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Bible and Science Class Educational Resources
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2/3/2012 at 9:14:55 PM GMT
Posts: 1
Bible and Science Class Educational Resources
I am trying to put together a course, "The Bible and Science," for undergraduate students at a secular university and am seeking guidance in terms of syllabi and textbooks from others who have put together such courses.  

I would like to introduce my students to three areas:   
  • A historical overview of the interaction/relationship between the Bible/theology and science, including: how a biblical worldview contributed to scientific development in the West, how several scientists were people of faith who thought theologically, and how there has been a "dialogue" of biblical interpretation influencing science and science influencing biblical interpretation.   
  • An introduction to biblical hermeneutics which would include looking at key biblical passages and how the Bible-science dialogue influences their interpretation.   
  • An introduction to specific issues raised by contemporary science.
Suggestions and leads would be appreciated!


2/7/2012 at 10:43:43 AM GMT
Posts: 21
Bible and Science Class Educational Resources
I would suggest e-mailing Ted Davis (tdavis@messiah.edu) I'm sure he checks these forums, but I don't know how often. He is a historian of science and has written quite a bit on relevant topics. 

For a somewhat speculative topic, which might be of interest because it may have been the first interaction of science and Christian theology, I have seen hints in quotes from some of the Christian fathers that there was some disagreement about whether to accept the Greek scientific result that the earth is a sphere, given that the Old Testament perspective seems to be a flat earth with a solid firmament. The Wikipedia article on Flat Earth is where I encountered some of this. I suspect that the famous Augustine quote from his book about Genesis admonishing that Christians not show themselves ignorant of technical matters lest their listeners assume that their theology was bogus too was actually a response to this controversy, but I don't know of any scholarly treatment of this.


2/15/2012 at 1:35:37 AM GMT
Posts: 2
A Modern Flat Earth Perspective
A Modern Flat Earth Perspective

Google "ekpyrotic universe".  Note that the brane we are in is three-dimensionally flat.  Note that it is separated from the other universe brane by a fourth spatial dimension, very thin and flat, indeed.  Now realize that the ancients did not have a concept of earth as a planet.  When it was discovered that indeed the planet we are on is spherical, the name "earth" was applied to it.  However, who is to say that "earth" should not rather refer to our universe brane in which case it is, indeed, flat!  And what is more impermeable to us than a fourth spatial dimension?  (Of quantum particles, apparently only gravitons, which are string rings without free ends, can pass through this 4th dimension.  Hence the detection of dark matter, (from the sister universe?) is only by its gravitational force.)  The 4th dimension separating the two universe branes, then, would be the firmament and the plasmas of the two post collision-phase universe branes would be the "waters" referred to in Genesis 1.  This perspective gives some rather astounding insights into the creation account.  Read about them in my upcoming book: Why the Universe Bothers to Exist, Theistic Determinism, Evidences and Implications.  As soon as I finish the last chapter which is on heaven (in the brane opposing ours?)  the manuscript will be submitted for publication.  Hopefully, this will take place this year.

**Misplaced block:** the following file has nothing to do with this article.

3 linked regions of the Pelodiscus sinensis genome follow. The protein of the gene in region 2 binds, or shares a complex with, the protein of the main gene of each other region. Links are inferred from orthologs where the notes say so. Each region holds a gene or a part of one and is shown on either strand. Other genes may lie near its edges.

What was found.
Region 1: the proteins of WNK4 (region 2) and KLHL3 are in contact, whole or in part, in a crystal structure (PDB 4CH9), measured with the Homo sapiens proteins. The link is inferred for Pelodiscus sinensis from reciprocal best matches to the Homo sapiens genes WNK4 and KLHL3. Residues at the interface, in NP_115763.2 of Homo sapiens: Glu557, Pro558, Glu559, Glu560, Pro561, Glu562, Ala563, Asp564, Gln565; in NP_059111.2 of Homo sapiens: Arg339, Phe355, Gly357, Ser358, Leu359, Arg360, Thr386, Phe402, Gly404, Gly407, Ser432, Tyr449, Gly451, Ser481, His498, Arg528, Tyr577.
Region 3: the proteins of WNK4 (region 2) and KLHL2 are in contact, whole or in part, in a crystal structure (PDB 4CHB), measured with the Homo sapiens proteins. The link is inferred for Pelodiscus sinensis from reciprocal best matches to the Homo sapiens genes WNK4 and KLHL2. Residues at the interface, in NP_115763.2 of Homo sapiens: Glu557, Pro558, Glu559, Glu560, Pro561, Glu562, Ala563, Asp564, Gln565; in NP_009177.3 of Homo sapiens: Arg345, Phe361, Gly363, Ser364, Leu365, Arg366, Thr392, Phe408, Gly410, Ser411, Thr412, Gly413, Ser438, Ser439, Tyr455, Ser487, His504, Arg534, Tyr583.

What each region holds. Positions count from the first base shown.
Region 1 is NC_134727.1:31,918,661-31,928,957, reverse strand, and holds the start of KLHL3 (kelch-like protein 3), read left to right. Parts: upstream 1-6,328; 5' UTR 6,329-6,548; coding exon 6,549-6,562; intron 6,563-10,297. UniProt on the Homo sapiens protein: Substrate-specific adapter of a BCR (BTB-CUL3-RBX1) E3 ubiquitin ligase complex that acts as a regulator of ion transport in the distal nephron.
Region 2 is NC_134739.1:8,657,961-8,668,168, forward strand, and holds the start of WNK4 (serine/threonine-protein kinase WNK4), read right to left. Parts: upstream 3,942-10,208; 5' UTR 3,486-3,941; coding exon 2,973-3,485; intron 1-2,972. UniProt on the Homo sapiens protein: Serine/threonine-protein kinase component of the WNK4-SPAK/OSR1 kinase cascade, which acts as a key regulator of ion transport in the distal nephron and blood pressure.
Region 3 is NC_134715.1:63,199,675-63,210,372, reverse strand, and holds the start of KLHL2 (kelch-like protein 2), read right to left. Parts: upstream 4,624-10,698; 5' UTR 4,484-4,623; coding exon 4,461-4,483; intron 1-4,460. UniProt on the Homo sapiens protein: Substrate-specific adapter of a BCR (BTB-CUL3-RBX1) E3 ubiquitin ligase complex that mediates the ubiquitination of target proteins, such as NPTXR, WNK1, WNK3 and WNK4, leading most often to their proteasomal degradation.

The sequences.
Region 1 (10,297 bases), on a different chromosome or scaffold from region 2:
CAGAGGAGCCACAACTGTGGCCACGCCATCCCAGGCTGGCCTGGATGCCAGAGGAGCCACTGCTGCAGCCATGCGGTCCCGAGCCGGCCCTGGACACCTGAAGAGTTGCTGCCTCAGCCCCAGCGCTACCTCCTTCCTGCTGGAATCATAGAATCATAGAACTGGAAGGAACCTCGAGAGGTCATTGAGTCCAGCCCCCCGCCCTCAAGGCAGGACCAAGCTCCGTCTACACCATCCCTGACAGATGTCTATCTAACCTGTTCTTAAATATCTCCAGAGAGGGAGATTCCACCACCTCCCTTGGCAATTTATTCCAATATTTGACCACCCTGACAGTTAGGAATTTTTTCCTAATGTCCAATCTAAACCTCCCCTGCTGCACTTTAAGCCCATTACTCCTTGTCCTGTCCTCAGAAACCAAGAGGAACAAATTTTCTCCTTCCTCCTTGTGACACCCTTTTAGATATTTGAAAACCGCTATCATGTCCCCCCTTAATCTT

If any of this interests you, the reader, perhaps you would be willing to help me out with ideas on the nature of heaven.  Let me know <mccorkd@wou.edu> and perhaps we can have  dialogue .  (e.g. How can one account for entropy in heaven?  Do angels need to eat? If so, do they have complete digestive tracts so that sewage systems are needed in the heavenly dwellings? Why are heavenly dwellings even needed if the environment is so perfectly suited to the comfort of heavenly beings, or is it?   And many more.)  Also, if any of you know of any space probe results on the nature of the microwave background radiation that disqualify the ekpyrotic model, I would like to hear of them.  My perspective would certainly come into question.

David V. McCorkle, Professor of Biology, Emeritus, Western Oregon University


3/14/2012 at 3:06:44 AM GMT
Posts: 24
I would recommend the work of Nancy Frankenberry, particularly The faith of scientists in their own words. She is often described as a religion scholar, but I see her more as a historian who carefully examines primary sources and asks good questions in historical context.  She isn't a Christian as far as I know, but she seems to understand the importance of Christianity in the lives of the great scientists.  I would certainly include her works if I were to build such a course.


Last edited Wednesday, March 14, 2012
3/15/2012 at 3:39:31 PM GMT
Posts: 6
Bible and science class online
Let me say that in a short while (in the next two weeks) I will be teaching an online course on "science and the Bible," at the BioLogos.org web site. Tentatively it will start on March 27, with regular columns every one to two weeks for several months. I invite ASA members to join in the conversation. Hint: you'll get more out of the experience if you do the homework. There will be some assigned readings.  :-)